Why Does the ‘Suicide’ Theory in Narendra Giri Case Raise Questions?
What prompted Yogi to go for a CBI probe when he had formed an SIT to investigate the case just 24 hours earlier?
Four days after he was found hanging from the fan in the bedroom of his multi-million Bagambari Mutt in Prayagraj (Allahabad), the mystery behind the death of widely revered seer Mahant Narendra Giri has deepened.
Meanwhile, amidst demands from multiple quarters for a probe by an independent agency as they dumped the “suicide” theory aggressively floated by the Uttar Pradesh police, state Chief Minister Yogi Adityanath recommended a Central Bureau of Investigation (CBI) probe into the incident late Wednesday night.
What prompted the Chief Minister to go for a CBI probe when he seemed quite convinced that the 18-member Special Investigation Team (SIT) constituted by him barely 24 hours earlier would unravel the mystery and bring the guilty to book? Apparently, this was done with a view to pre-empting intervention by the Allahabad High Court, where two letter petitions had been submitted by different sets of advocates who suspected foul play and sought a high-level judicial inquiry. According to another theory, the advice for a CBI probe came from the highest level in Delhi.
Why Was the State in Such Hurry to Call it 'Suicide'?
Mahant Narendra Giri’s death under mysterious circumstances occurred at a time when the Uttar Pradesh government had launched a blitzkrieg to impress upon all and sundry that law and order were at the highest level in the state. Prima facie, it did look like a case of suicide. But why was the state in a hurry to call it one? The cops looked so impatient to spread this word that the 13- page ‘suicide’ note, allegedly left by the seer, was made available to several media houses and TV channels. No one knows the reason for the tearing hurry when there were so many visible loopholes in the ‘suicide’ theory. Perhaps ‘suicide’ would not cause embarrassment to the ruling dispensation as would a suspected ‘murder’ conspiracy.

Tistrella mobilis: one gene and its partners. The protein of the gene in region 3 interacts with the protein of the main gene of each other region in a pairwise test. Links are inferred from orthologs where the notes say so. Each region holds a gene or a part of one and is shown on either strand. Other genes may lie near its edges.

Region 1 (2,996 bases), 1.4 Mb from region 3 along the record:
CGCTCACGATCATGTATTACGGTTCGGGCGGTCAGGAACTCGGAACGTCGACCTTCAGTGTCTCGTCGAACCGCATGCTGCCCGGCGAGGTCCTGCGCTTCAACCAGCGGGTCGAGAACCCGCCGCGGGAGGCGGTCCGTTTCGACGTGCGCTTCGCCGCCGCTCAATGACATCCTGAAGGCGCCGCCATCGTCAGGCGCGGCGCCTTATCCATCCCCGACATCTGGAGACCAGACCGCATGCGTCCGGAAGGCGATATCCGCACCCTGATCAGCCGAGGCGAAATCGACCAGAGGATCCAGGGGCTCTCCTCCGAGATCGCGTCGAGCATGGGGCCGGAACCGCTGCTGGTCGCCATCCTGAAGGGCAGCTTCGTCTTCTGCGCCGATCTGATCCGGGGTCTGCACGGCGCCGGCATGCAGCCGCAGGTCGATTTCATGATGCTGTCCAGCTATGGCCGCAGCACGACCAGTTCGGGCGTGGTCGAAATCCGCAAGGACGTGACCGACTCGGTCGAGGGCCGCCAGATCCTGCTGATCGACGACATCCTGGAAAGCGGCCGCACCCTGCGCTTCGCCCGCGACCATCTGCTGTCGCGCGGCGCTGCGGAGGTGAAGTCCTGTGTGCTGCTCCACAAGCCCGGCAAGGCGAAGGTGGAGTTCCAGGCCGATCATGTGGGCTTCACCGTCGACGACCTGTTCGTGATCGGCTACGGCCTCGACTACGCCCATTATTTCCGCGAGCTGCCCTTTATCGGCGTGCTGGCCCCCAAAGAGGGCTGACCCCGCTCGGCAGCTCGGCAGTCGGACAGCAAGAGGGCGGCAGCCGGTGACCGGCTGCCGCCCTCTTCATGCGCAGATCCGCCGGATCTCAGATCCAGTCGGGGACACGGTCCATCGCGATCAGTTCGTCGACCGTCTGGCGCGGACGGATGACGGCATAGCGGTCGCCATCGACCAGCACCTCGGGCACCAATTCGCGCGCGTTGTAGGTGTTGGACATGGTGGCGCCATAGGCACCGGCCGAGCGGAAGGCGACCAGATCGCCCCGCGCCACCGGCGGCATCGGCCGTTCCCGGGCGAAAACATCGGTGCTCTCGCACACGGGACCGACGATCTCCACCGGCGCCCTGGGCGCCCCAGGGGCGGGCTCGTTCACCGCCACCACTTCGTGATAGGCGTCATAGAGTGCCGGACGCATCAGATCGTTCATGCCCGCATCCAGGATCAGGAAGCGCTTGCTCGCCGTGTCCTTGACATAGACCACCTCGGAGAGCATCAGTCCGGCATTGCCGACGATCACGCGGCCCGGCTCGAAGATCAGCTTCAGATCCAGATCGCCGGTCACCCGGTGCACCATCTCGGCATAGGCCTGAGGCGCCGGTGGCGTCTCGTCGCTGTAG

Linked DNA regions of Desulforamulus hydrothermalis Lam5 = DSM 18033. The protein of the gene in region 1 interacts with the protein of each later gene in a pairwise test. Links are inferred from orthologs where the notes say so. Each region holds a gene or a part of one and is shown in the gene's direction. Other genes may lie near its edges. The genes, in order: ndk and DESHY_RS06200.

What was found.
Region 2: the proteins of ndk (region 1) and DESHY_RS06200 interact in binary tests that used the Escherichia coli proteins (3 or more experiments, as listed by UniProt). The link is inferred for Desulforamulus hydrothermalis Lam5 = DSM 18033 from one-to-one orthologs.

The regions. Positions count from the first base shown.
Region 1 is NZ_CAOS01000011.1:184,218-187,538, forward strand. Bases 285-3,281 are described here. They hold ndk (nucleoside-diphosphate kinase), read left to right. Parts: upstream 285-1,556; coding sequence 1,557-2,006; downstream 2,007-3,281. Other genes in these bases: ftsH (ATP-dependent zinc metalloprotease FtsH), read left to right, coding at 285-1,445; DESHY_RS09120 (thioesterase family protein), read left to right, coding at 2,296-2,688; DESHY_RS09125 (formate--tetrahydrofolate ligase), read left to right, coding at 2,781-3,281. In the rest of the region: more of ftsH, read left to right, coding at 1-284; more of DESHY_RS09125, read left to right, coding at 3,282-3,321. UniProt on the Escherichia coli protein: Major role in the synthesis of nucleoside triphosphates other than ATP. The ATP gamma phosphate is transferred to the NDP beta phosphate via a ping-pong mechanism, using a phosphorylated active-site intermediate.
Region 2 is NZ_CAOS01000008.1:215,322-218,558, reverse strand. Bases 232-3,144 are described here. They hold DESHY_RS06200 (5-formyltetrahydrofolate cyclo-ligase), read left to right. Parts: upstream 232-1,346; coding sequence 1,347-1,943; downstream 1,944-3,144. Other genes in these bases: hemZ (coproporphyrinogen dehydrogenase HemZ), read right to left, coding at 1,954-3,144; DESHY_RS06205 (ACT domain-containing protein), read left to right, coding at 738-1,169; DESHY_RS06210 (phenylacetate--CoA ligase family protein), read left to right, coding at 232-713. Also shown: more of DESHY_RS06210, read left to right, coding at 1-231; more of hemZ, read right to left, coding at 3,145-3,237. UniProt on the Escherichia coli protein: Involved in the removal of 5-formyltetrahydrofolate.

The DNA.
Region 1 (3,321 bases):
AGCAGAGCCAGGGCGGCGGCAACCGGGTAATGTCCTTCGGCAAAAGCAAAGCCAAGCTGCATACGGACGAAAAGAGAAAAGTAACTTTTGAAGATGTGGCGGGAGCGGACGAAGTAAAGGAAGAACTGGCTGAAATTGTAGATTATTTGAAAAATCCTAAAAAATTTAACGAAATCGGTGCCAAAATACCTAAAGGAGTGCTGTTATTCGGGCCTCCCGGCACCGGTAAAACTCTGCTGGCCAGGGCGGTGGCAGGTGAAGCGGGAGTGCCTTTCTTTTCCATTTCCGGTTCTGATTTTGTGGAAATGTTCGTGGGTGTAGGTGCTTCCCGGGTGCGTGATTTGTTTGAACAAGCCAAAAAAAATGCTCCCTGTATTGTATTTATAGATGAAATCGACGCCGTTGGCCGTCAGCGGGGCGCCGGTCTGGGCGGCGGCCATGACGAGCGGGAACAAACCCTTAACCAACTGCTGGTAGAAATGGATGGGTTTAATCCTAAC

After all, the seer, who was also the head of the All India Akhada Parishad, the highest nodal body of the country’s 13 ‘akhadas’, constituted in 1954, was a heavily guarded person with two-tier security around him.
Several pertinent questions have been raised with respect to the security as well as the manner in which the initial evidence was tampered with by the ‘Mutt’ inmates. According to them, they broke open the door of the seer’s room after there was no answer from inside. On finding him hanging from the fan, they promptly cut the rope and brought the body down to the floor. His post-mortem was not performed for 30 hours, which also raises several forensic medicine issues.
The Post-Mortem Report
When it was common knowledge that Mahant Narendra Giri was not into writing and that all his letters were written by someone else, how could the police give credence to the 13-page “suicide note” recovered from his room? The note was written in two parts with a week’s gap. One part was penned down on September 13 and the rest on September 20, the day he was found hanging.
Significantly, the said “suicide note” also has a mention about someone blackmailing Mahant Narendra Giri with an allegedly “morphed” picture of a woman in an objectionable position with him. The authorities are tight-lipped on that.
Issues about disputes relating to the huge properties owned by the ‘Mutt’ also find mention in the so-called ‘suicide note’.